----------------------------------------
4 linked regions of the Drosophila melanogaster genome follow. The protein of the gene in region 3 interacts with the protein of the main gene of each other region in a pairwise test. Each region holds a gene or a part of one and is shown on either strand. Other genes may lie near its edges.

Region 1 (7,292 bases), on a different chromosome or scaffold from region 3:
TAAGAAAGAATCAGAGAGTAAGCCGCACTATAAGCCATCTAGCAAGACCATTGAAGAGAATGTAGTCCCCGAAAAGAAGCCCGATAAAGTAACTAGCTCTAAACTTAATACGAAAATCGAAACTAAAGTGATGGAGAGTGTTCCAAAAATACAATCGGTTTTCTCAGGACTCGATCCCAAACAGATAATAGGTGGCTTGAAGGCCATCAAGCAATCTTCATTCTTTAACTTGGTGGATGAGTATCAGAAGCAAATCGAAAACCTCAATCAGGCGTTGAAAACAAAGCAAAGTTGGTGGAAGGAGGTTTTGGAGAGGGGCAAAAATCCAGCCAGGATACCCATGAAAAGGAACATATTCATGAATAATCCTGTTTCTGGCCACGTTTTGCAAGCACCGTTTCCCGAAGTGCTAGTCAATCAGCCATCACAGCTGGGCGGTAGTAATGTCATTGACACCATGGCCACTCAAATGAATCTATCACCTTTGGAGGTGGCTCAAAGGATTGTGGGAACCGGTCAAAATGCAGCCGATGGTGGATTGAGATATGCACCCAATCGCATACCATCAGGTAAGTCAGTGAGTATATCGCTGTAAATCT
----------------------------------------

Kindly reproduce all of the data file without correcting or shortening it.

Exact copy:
4 linked regions of the Drosophila melanogaster genome follow. The protein of the gene in region 3 interacts with the protein of the main gene of each other region in a pairwise test. Each region holds a gene or a part of one and is shown on either strand. Other genes may lie near its edges.

Region 1 (7,292 bases), on a different chromosome or scaffold from region 3:
TAAGAAAGAATCAGAGAGTAAGCCGCACTATAAGCCATCTAGCAAGACCATTGAAGAGAATGTAGTCCCCGAAAAGAAGCCCGATAAAGTAACTAGCTCTAAACTTAATACGAAAATCGAAACTAAAGTGATGGAGAGTGTTCCAAAAATACAATCGGTTTTCTCAGGACTCGATCCCAAACAGATAATAGGTGGCTTGAAGGCCATCAAGCAATCTTCATTCTTTAACTTGGTGGATGAGTATCAGAAGCAAATCGAAAACCTCAATCAGGCGTTGAAAACAAAGCAAAGTTGGTGGAAGGAGGTTTTGGAGAGGGGCAAAAATCCAGCCAGGATACCCATGAAAAGGAACATATTCATGAATAATCCTGTTTCTGGCCACGTTTTGCAAGCACCGTTTCCCGAAGTGCTAGTCAATCAGCCATCACAGCTGGGCGGTAGTAATGTCATTGACACCATGGCCACTCAAATGAATCTATCACCTTTGGAGGTGGCTCAAAGGATTGTGGGAACCGGTCAAAATGCAGCCGATGGTGGATTGAGATATGCACCCAATCGCATACCATCAGGTAAGTCAGTGAGTATATCGCTGTAAATCT